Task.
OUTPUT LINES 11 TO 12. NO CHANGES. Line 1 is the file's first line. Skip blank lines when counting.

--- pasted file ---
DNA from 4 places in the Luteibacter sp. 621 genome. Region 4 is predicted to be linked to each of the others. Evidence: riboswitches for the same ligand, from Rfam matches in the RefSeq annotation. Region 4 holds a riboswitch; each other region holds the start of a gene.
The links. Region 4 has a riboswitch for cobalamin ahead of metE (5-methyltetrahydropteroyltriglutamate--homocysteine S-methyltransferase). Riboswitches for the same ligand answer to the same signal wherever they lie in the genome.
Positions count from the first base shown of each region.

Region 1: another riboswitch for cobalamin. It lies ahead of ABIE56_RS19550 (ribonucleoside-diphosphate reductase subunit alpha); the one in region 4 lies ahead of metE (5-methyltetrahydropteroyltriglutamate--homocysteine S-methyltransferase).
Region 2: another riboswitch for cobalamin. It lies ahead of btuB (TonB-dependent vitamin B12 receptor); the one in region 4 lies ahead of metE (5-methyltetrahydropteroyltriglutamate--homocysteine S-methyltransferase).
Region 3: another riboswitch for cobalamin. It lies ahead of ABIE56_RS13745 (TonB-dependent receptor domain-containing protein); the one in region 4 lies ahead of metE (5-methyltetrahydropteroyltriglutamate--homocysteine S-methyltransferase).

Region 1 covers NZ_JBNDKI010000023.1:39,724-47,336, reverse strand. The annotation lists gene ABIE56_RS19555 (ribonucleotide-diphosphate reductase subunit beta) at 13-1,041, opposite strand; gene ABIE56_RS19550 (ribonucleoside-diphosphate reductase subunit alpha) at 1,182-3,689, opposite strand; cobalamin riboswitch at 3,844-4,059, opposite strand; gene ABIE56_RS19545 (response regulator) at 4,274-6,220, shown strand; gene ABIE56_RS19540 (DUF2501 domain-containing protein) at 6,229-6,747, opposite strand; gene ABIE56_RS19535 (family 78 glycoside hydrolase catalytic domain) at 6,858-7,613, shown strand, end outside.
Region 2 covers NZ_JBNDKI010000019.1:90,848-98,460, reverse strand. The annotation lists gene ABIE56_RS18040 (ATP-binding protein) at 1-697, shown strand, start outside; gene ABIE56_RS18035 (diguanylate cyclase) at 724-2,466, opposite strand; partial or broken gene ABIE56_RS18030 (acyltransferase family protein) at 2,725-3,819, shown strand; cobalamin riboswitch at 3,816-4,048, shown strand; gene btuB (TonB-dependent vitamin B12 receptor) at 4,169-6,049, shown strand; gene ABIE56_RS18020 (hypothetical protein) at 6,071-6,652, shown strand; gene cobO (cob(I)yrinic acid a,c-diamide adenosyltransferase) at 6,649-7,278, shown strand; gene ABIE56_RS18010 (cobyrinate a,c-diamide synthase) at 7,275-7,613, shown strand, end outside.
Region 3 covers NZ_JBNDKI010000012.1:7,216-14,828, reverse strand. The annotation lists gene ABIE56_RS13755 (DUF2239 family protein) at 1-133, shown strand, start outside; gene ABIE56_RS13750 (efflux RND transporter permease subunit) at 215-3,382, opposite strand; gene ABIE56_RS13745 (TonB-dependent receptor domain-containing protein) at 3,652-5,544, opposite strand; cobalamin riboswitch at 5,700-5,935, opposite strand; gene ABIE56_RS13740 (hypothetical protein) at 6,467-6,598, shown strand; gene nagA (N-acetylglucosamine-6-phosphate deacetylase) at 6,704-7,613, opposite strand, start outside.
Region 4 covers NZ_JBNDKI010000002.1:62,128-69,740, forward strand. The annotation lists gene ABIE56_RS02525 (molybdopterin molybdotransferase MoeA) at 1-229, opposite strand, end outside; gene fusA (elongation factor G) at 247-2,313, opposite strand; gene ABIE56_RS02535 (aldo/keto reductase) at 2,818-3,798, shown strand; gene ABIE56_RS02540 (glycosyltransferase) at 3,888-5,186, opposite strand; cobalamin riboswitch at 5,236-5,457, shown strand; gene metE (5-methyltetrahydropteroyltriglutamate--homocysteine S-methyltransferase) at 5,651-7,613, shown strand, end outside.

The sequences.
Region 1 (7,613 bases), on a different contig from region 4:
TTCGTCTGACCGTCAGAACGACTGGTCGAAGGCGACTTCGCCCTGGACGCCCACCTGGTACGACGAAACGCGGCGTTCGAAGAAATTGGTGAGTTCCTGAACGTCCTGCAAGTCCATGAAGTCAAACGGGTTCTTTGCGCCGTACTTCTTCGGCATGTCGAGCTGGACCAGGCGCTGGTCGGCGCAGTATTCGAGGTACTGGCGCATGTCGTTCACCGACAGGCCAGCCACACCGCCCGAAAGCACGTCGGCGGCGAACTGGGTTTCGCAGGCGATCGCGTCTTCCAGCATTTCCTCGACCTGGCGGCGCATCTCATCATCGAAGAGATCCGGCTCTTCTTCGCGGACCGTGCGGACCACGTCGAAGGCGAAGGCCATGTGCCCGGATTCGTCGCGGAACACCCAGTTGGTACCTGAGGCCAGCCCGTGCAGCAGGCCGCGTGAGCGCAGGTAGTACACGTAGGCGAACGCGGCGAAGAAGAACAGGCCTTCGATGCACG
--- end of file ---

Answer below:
The sequences.
Region 1 (7,613 bases), on a different contig from region 4: